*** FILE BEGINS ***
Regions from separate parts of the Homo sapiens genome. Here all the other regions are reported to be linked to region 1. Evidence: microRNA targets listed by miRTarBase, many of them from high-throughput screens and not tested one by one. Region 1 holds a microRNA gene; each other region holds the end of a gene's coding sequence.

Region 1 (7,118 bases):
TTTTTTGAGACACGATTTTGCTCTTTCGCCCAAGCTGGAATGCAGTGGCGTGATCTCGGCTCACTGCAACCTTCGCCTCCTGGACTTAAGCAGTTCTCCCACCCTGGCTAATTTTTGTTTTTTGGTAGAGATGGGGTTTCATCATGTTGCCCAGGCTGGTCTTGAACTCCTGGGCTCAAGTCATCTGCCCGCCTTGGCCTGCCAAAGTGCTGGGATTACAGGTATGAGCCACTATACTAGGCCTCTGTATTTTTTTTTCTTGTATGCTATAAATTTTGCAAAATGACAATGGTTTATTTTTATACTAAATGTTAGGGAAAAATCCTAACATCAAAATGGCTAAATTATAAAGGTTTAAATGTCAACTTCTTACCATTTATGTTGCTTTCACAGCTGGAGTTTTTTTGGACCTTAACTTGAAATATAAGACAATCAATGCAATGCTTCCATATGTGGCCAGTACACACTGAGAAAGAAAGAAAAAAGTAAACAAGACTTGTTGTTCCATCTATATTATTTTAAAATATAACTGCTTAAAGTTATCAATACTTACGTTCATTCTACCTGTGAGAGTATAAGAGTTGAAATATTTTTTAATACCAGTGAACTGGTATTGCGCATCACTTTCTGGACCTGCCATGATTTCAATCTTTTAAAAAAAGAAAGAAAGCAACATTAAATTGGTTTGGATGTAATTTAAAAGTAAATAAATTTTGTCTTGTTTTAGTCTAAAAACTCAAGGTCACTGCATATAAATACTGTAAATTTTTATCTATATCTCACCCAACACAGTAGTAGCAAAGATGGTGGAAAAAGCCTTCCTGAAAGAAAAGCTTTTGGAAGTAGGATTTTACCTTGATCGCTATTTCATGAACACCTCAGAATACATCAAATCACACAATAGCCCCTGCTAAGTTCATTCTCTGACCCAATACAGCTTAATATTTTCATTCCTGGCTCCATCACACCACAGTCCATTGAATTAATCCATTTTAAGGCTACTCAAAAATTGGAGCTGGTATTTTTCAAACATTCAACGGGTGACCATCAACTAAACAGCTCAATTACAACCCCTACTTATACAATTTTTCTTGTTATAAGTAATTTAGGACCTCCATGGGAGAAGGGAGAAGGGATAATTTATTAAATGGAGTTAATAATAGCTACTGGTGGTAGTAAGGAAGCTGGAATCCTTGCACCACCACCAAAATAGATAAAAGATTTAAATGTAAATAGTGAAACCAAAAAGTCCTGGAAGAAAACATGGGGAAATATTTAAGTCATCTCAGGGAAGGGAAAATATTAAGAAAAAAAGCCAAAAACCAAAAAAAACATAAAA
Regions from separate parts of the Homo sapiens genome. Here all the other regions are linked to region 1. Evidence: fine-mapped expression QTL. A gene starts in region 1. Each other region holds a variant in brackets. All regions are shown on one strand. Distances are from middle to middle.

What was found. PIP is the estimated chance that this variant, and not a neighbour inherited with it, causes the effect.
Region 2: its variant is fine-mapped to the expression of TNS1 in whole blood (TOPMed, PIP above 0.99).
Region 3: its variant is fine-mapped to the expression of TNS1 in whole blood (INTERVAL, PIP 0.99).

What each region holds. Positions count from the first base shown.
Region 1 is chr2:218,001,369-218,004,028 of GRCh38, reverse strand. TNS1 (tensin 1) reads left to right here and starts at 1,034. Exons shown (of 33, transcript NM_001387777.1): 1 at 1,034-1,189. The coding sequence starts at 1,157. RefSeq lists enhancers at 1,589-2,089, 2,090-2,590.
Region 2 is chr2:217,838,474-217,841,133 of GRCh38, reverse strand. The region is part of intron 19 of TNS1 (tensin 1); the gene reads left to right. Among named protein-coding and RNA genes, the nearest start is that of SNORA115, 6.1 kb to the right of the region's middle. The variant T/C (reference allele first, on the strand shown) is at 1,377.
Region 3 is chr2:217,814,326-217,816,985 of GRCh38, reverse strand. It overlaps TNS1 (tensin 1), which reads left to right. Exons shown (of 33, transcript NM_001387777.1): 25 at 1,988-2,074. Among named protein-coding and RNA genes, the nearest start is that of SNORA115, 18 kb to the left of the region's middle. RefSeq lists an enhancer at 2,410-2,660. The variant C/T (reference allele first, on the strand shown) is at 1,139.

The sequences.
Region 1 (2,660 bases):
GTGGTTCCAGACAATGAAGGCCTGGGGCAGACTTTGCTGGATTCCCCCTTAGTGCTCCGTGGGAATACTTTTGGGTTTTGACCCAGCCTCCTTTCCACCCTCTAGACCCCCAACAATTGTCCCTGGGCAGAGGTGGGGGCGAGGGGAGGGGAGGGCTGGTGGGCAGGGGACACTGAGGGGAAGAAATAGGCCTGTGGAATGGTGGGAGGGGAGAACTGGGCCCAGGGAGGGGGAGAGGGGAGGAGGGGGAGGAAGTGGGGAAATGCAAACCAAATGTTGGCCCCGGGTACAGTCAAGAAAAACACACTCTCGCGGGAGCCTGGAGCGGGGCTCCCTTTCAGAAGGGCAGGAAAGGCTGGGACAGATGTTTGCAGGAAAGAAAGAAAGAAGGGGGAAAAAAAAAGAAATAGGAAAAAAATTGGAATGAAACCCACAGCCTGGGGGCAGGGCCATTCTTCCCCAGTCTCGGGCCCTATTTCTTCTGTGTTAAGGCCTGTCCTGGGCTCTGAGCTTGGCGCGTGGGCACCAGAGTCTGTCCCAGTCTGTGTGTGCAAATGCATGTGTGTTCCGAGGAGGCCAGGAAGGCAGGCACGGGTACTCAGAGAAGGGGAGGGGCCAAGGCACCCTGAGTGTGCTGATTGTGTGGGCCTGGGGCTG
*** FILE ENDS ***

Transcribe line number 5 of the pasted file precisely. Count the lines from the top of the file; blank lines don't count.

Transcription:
What was found. PIP is the estimated chance that this variant, and not a neighbour inherited with it, causes the effect.